[to top of second column]
But the leachate -- in high enough concentrations -- can pose a threat to fish and shellfish. Research suggests that hormonal drugs, such as birth control pills, tend to feminize fish. If the trend continues, Hyland said, there could be too few male fish to continue reproduction.
"What you find are greater concentrations of females downstream from where they've seen a dose of hormones, so you find a feminization of the fish population where there are fewer males around," he said.
Hyland said he has questions about the effect on commercial seafood -- one of Maine's biggest industries -- in ocean waters downstream from the rivers, particularly bivalves such as clams or mussels, which filter water constantly and live near the shore.
"But obviously we need to know a lot more before we can draw a lot of conclusions," Hyland said.
Although landfill leachate doesn't get into drinking water supplies in Maine, it probably does elsewhere, said Andy Tolman, a geologist with the Maine Center for Disease Control and Prevention. And some scientists urge caution about the dangers of drinking such water over several decades.
"Many larger states have big rivers that are used for both waste disposal and drinking water supplies, places like Ohio and Pennsylvania," Tolman said. "The same river gets used a number of times, and they're very concerned about treatment of sewage and leachate."
Powell, from the pharmaceutical lobby, argued that people can properly dispose of their drugs in their household trash. In Maine, much of the trash is burned, she said, and pollution control experts agree that incinerating unwanted drugs is the safest solution.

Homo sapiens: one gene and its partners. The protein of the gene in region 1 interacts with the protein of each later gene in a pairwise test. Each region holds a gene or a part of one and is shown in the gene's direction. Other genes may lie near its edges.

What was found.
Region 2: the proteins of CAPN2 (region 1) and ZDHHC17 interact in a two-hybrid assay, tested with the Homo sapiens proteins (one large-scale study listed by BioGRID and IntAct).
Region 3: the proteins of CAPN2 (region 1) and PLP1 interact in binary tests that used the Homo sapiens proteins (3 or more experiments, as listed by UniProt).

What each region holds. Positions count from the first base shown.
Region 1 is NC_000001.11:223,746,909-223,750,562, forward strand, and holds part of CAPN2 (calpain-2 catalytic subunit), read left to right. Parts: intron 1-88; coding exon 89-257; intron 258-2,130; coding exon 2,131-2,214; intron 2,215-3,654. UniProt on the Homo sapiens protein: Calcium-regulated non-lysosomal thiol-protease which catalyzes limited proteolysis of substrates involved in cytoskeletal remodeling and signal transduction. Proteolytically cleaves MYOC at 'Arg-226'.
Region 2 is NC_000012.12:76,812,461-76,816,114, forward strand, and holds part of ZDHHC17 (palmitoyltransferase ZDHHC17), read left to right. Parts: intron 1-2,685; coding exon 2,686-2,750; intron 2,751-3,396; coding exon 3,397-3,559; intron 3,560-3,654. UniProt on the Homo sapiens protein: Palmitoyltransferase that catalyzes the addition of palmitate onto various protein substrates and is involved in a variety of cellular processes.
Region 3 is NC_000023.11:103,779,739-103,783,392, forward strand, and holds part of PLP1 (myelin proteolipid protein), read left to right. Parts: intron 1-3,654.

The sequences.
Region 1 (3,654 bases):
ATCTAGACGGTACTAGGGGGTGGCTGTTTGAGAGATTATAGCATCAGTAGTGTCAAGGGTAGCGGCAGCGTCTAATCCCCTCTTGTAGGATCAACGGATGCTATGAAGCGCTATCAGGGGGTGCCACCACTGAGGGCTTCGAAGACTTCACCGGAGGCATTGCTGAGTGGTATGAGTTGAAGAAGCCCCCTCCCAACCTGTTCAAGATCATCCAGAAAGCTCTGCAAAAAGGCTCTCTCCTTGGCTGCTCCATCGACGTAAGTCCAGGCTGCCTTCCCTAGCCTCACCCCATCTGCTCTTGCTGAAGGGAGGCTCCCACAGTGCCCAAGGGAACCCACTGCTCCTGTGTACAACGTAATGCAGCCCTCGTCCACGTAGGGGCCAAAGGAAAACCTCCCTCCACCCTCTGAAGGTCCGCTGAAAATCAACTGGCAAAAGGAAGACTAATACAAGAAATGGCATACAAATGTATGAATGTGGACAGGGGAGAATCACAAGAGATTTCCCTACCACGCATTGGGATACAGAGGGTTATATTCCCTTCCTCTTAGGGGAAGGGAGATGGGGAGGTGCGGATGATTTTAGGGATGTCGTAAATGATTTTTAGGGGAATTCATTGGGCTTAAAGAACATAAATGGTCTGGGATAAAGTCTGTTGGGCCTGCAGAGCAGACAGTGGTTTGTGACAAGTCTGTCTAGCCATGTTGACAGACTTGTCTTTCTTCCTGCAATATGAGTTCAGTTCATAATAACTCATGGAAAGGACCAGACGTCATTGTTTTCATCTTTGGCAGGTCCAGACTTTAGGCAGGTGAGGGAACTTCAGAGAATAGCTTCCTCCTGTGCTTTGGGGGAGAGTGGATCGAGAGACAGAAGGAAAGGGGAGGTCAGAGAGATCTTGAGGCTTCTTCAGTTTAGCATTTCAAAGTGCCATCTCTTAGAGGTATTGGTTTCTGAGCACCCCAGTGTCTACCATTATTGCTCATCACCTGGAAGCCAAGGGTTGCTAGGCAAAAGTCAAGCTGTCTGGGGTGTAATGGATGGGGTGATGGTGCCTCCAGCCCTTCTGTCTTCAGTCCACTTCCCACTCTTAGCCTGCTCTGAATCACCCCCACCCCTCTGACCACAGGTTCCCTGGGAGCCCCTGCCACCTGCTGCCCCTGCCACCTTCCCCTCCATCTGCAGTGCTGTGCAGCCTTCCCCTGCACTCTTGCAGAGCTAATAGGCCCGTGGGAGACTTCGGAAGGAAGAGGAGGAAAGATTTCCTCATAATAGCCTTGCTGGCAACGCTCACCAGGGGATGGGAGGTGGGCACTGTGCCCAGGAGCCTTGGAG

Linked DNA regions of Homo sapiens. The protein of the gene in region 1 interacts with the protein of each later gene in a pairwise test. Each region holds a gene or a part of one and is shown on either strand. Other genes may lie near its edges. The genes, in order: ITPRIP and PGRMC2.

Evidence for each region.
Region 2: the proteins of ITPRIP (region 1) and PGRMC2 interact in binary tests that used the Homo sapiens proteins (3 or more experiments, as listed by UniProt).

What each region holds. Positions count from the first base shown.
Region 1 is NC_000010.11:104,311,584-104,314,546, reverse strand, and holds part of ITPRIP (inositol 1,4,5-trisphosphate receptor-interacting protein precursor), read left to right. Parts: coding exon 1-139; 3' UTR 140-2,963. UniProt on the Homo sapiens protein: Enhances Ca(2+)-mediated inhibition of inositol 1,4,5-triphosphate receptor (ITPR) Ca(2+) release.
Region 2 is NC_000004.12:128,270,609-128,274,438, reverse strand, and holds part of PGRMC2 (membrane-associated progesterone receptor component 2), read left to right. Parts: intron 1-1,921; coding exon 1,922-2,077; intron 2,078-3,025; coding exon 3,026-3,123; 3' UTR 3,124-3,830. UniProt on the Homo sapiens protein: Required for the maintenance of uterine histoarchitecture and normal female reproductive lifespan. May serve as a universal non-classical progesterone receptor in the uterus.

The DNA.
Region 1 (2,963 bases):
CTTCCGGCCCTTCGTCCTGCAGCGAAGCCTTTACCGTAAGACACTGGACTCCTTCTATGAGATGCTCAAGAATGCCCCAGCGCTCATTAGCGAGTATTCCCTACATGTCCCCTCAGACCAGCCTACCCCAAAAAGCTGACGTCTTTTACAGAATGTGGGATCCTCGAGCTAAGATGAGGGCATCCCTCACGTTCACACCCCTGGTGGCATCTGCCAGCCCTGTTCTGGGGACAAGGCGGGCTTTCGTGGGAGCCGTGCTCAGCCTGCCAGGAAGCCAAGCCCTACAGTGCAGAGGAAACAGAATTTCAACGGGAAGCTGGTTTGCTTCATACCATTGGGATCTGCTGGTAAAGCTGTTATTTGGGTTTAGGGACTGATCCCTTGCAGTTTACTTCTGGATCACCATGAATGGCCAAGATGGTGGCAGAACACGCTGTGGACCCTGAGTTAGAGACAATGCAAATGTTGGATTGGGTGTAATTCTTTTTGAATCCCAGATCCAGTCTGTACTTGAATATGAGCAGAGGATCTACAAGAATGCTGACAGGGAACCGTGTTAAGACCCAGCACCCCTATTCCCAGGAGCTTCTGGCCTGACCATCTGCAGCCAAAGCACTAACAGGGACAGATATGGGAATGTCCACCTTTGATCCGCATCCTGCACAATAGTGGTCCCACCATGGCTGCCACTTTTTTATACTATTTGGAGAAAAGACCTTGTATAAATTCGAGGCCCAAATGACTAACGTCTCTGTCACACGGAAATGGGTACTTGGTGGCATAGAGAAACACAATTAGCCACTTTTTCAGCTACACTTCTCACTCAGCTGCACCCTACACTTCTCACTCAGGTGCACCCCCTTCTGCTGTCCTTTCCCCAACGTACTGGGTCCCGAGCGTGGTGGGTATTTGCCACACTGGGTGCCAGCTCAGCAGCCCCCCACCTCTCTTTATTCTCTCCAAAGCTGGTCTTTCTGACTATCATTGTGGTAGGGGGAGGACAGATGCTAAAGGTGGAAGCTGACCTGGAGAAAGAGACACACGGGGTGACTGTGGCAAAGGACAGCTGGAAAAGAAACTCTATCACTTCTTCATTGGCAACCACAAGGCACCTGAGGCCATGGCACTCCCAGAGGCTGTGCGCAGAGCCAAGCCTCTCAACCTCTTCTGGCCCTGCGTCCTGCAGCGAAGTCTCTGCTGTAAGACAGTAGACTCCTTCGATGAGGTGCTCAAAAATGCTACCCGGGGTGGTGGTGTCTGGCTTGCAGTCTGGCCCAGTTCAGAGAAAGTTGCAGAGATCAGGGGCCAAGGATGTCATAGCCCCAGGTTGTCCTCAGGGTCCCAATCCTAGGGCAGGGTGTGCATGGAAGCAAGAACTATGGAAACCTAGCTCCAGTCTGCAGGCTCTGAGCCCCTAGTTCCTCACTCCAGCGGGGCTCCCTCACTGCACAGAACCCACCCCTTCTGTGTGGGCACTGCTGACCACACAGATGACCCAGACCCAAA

She argued that if the bill does pass, it will only make drugs more expensive, she said.
Concerns have grown in recent years over pharmaceuticals reaching drinking water supplies. An Associated Press investigation in 2008 reported that the drinking water of at least 51 million Americans contains minute concentrations of a multitude of drugs.
It's commonly believed that the vast majority of drugs that get into water supplies come from human and animal excretion and that smaller amounts come from flushing them down the toilet or drain, a practice the Food and Drug Administration says is not recommended for most medications.
Federal guidelines recommend using community drug take-back programs to dispose of medications. If those aren't available, people should mix their unwanted drugs with cat litter or some other undesirable substance, put them into a sealed container and put it in the trash, according to the Office of National Drug Control Policy.
Copyright 2010 The Associated Press. All rights reserved. This material may not be published, broadcast, rewritten or redistributed.
< Recent articles
Back to top
News | Sports | Business | Rural Review | Teaching & Learning | Home and Family | Tourism | Obituaries
Law & Courts |
Spiritual Life |
Health & Fitness |
Calendar | Letters to the Editor